Monostatic RCS of the thin lossy dielectric slab (0.6 m × 0.6 m × 0.075 m, εr = 3 − j0.09) at 1 GHz in the ϕ = 0° plane versus θinc = (0, 90°) as computed by surface and volume field integral equation solutions for various discretizations. (a) V-V polarization. (b) H-H polarization.

6. Summary

[21] A high-order method of moment solution with quadrature-point-based sampling was presented for the solution of the volume electric field integral equation for the scattering of inhomogeneous dielectric bodies. It was demonstrated through examples of the electromagnetic scattering of a number of canonical geometries that the method leads to exponential convergence in both the RCS and the volume current density. The proposed scheme efficiently allows for the material profile to be inhomogeneous within a curvilinear cell. This was also demonstrated through the example of the scattering of a spherical dielectric shell with a quadratic radial profile. It was also demonstrated that the method can be more efficient than surface field integral equation formulations for the scattering of thin-material structures.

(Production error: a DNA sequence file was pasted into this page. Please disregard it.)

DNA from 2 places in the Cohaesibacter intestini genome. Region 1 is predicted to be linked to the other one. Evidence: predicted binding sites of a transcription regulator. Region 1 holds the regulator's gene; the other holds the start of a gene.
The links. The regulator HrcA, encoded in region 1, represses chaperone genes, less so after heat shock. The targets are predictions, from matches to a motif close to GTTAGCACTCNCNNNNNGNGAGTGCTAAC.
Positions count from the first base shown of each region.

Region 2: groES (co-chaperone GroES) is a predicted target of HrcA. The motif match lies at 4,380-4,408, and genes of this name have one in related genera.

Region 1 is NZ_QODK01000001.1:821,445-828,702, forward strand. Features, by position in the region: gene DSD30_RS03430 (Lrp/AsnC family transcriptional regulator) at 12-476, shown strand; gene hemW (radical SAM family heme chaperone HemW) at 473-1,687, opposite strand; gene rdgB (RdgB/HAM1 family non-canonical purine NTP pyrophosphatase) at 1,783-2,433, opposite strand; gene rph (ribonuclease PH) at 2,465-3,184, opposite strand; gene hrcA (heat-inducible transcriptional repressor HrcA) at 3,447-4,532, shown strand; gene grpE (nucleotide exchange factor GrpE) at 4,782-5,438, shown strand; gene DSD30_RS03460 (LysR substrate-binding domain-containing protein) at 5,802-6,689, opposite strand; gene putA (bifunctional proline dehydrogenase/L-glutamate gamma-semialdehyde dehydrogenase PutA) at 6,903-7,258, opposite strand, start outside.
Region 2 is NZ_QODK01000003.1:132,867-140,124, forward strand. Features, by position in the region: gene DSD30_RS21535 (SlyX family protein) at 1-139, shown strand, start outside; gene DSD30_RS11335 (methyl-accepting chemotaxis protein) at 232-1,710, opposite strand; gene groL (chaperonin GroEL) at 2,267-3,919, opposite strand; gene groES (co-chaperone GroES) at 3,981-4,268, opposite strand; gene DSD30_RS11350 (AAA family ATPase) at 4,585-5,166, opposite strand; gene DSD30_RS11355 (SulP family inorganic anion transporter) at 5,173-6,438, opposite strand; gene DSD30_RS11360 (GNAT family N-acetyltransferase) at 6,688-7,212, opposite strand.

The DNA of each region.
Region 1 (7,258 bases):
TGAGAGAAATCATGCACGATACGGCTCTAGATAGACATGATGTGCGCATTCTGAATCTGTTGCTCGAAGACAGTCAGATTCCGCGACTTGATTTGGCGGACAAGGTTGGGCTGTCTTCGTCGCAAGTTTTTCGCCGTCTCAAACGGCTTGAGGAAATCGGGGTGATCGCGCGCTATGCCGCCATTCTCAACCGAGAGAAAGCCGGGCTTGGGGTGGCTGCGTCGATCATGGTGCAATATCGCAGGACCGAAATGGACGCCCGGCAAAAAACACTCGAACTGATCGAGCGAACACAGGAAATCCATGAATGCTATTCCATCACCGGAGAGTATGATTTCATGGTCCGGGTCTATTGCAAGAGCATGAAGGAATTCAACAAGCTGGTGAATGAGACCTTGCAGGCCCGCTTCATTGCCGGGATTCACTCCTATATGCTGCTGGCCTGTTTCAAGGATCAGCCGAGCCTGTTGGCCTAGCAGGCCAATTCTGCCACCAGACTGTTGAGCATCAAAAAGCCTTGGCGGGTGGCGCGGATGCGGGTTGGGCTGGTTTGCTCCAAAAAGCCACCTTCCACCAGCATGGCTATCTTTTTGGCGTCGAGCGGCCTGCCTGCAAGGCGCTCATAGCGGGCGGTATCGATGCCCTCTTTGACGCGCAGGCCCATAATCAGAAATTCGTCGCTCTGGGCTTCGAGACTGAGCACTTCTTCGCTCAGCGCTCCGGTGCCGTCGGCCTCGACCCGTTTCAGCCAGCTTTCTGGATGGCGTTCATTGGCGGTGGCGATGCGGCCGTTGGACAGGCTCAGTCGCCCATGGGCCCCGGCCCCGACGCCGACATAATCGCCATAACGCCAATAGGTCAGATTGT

Acknowledgments

[22] This work was funded by DARPA under grant MDA972-01-1-0022 with the University of Kentucky.